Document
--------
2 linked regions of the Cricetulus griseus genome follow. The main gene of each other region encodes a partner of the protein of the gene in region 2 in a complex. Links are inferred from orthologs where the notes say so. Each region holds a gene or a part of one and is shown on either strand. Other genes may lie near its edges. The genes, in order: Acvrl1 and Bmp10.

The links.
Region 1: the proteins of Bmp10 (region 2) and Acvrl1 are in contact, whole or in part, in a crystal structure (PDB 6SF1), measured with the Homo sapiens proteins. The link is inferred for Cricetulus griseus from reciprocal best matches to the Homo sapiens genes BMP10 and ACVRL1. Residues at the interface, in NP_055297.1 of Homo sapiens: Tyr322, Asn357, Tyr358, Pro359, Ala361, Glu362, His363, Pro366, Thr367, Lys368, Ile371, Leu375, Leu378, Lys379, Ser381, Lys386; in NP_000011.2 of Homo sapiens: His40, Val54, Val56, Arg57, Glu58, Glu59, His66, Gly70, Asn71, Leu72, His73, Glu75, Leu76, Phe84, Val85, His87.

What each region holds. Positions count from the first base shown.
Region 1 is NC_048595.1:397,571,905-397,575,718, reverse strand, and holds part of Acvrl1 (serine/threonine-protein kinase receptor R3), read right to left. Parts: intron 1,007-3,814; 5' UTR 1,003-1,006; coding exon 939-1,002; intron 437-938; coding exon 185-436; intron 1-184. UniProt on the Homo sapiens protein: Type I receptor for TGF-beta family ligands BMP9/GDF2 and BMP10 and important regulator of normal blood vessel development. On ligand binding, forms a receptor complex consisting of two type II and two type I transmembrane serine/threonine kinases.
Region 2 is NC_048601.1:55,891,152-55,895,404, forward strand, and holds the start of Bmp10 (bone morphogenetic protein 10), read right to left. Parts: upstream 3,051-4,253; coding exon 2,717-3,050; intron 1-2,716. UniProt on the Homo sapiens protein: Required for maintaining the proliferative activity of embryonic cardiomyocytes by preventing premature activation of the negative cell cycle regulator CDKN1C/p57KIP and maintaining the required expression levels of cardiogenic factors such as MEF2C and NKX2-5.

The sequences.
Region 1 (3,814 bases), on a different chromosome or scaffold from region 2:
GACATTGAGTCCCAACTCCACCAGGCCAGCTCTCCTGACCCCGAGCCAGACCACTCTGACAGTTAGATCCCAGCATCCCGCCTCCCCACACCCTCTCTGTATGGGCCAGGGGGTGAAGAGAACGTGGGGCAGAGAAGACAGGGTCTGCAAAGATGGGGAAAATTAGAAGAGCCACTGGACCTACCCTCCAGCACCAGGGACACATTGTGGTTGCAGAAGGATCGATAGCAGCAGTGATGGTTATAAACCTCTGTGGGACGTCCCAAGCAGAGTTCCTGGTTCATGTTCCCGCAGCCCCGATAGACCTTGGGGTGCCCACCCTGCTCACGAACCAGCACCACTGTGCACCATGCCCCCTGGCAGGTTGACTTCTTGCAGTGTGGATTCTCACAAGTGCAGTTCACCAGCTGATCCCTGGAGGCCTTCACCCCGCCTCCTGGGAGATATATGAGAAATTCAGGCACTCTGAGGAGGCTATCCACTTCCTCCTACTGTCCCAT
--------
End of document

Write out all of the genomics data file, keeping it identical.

2 linked regions of the Cricetulus griseus genome follow. The main gene of each other region encodes a partner of the protein of the gene in region 2 in a complex. Links are inferred from orthologs where the notes say so. Each region holds a gene or a part of one and is shown on either strand. Other genes may lie near its edges. The genes, in order: Acvrl1 and Bmp10.

The links.
Region 1: the proteins of Bmp10 (region 2) and Acvrl1 are in contact, whole or in part, in a crystal structure (PDB 6SF1), measured with the Homo sapiens proteins. The link is inferred for Cricetulus griseus from reciprocal best matches to the Homo sapiens genes BMP10 and ACVRL1. Residues at the interface, in NP_055297.1 of Homo sapiens: Tyr322, Asn357, Tyr358, Pro359, Ala361, Glu362, His363, Pro366, Thr367, Lys368, Ile371, Leu375, Leu378, Lys379, Ser381, Lys386; in NP_000011.2 of Homo sapiens: His40, Val54, Val56, Arg57, Glu58, Glu59, His66, Gly70, Asn71, Leu72, His73, Glu75, Leu76, Phe84, Val85, His87.

What each region holds. Positions count from the first base shown.
Region 1 is NC_048595.1:397,571,905-397,575,718, reverse strand, and holds part of Acvrl1 (serine/threonine-protein kinase receptor R3), read right to left. Parts: intron 1,007-3,814; 5' UTR 1,003-1,006; coding exon 939-1,002; intron 437-938; coding exon 185-436; intron 1-184. UniProt on the Homo sapiens protein: Type I receptor for TGF-beta family ligands BMP9/GDF2 and BMP10 and important regulator of normal blood vessel development. On ligand binding, forms a receptor complex consisting of two type II and two type I transmembrane serine/threonine kinases.
Region 2 is NC_048601.1:55,891,152-55,895,404, forward strand, and holds the start of Bmp10 (bone morphogenetic protein 10), read right to left. Parts: upstream 3,051-4,253; coding exon 2,717-3,050; intron 1-2,716. UniProt on the Homo sapiens protein: Required for maintaining the proliferative activity of embryonic cardiomyocytes by preventing premature activation of the negative cell cycle regulator CDKN1C/p57KIP and maintaining the required expression levels of cardiogenic factors such as MEF2C and NKX2-5.

The sequences.
Region 1 (3,814 bases), on a different chromosome or scaffold from region 2:
GACATTGAGTCCCAACTCCACCAGGCCAGCTCTCCTGACCCCGAGCCAGACCACTCTGACAGTTAGATCCCAGCATCCCGCCTCCCCACACCCTCTCTGTATGGGCCAGGGGGTGAAGAGAACGTGGGGCAGAGAAGACAGGGTCTGCAAAGATGGGGAAAATTAGAAGAGCCACTGGACCTACCCTCCAGCACCAGGGACACATTGTGGTTGCAGAAGGATCGATAGCAGCAGTGATGGTTATAAACCTCTGTGGGACGTCCCAAGCAGAGTTCCTGGTTCATGTTCCCGCAGCCCCGATAGACCTTGGGGTGCCCACCCTGCTCACGAACCAGCACCACTGTGCACCATGCCCCCTGGCAGGTTGACTTCTTGCAGTGTGGATTCTCACAAGTGCAGTTCACCAGCTGATCCCTGGAGGCCTTCACCCCGCCTCCTGGGAGATATATGAGAAATTCAGGCACTCTGAGGAGGCTATCCACTTCCTCCTACTGTCCCAT